“I’m going to be a mother!” I happily informed my mom on the telephone after wishing her a happy Mother’s Day.
“A godmother?” my mom inquired, not thrown off by my proclamation that could have been taken to mean a number of other things.
“Yes! Haha. How did you guess?! I thought you’d at least think I was adopting a Malagasy baby when I told you the news.”
I was so excited to share this news with my mom, especially since it was Mother’s Day. The day before, Miko, the fiancé of Mama Jeannette’s son Dera, came up to me while I was washing my clothes and asked me to be her son’s godmother. “Tsy maninona! Faly be aho,” (“Of course! I am very happy!”) I told her. I felt honored and surprised that she asked me to be Joshuano’s godmother, especially since I’m going home in two months and won’t be around as he grows up. Even though I won’t be physically in Madagascar, this gives me another good reason to stay in contact with Jeannette and my Malagasy family and come back to visit. I also want to continue to pray for Joshuano and his parents as they raise him up to know God’s word. He is only four months old right now so he won’t remember me or know much about me when he’s older, but I pray that he knows the Lord and His love for him.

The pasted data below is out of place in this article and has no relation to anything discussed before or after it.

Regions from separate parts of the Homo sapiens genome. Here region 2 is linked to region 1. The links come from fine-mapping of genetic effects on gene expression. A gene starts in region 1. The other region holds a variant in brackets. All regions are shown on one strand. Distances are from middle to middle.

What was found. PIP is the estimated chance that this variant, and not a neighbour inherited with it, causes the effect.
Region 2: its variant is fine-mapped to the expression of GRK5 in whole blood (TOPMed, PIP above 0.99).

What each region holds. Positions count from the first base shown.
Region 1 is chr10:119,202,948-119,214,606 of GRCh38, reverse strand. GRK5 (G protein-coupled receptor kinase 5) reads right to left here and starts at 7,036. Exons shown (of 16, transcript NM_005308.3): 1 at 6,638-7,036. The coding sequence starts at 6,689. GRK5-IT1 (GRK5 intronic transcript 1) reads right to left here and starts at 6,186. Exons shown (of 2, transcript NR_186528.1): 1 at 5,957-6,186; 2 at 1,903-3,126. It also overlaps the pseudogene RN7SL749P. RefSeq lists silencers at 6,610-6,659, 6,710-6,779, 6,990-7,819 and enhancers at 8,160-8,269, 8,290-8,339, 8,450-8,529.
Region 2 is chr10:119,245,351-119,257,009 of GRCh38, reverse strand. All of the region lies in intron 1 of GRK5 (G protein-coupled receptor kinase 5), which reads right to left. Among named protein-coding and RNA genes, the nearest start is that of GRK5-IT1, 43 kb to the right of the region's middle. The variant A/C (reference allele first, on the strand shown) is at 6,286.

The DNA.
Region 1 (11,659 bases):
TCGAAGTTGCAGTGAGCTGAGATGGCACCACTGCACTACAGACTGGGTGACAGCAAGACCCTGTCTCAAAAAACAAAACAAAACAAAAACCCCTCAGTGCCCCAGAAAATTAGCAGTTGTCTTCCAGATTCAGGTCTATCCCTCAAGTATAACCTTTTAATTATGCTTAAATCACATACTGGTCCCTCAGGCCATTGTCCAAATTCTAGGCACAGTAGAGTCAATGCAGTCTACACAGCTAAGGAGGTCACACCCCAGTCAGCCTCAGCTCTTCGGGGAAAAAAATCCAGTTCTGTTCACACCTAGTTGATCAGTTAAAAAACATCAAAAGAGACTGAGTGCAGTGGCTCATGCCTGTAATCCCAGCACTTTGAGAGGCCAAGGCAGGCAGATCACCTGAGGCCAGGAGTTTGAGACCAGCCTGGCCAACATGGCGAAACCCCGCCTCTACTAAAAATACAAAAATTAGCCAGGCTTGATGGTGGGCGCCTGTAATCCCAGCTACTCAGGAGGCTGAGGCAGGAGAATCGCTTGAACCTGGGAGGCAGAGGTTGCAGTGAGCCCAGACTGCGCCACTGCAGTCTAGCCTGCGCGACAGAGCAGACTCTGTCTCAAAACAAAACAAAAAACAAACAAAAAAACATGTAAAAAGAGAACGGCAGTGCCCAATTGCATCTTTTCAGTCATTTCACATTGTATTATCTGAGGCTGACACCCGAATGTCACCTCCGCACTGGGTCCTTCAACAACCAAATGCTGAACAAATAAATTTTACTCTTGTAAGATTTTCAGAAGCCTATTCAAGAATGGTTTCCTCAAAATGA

Joshuano was baptized on Pentecost Sunday along with about 40 other babies. As the godmother I got to take him up to the front of the church and hold him as the pastor poured the water three times over his head and gave him a blessing. I honestly don’t cry much, but I had to hold back tears as I took part in this joyful day. I was sad knowing that I wouldn’t get to see him grow up, but also happy that he was officially becoming a part of God’s family.
After taking lots of pictures, it was time to celebrate. Mama Jeannette hosted almost 50 people at her house for a delicious lunch of chicken, goose, carrot and cucumber salads, and lots of rice. There was also a grand four-story cake that Jeannette had made. Miko helped me cut the first slice and then it was my job as the godmother to pass it out to the guests. The room was full of conversation, laughter, and dancing, which soon spilled outside where all the kids had gathered. The kids really know how to dance!
It made me happy to see everyone having such a good time and reminded me of how thankful I am for my family here in Madagascar as well as my family back home and all those in the world who are my family in Christ through baptism. I am thankful for the Holy Spirit that connects me to this great big family, whether they are 9,000 miles away in America or right here in Tulear, Madagascar. I have been amazed at the way the Holy Spirit has worked in my life over the past 9 months and pray that I continue to stay aware of God’s presence in my life during these last two months as my Malagasy family and I continue to accompany each other in this journey.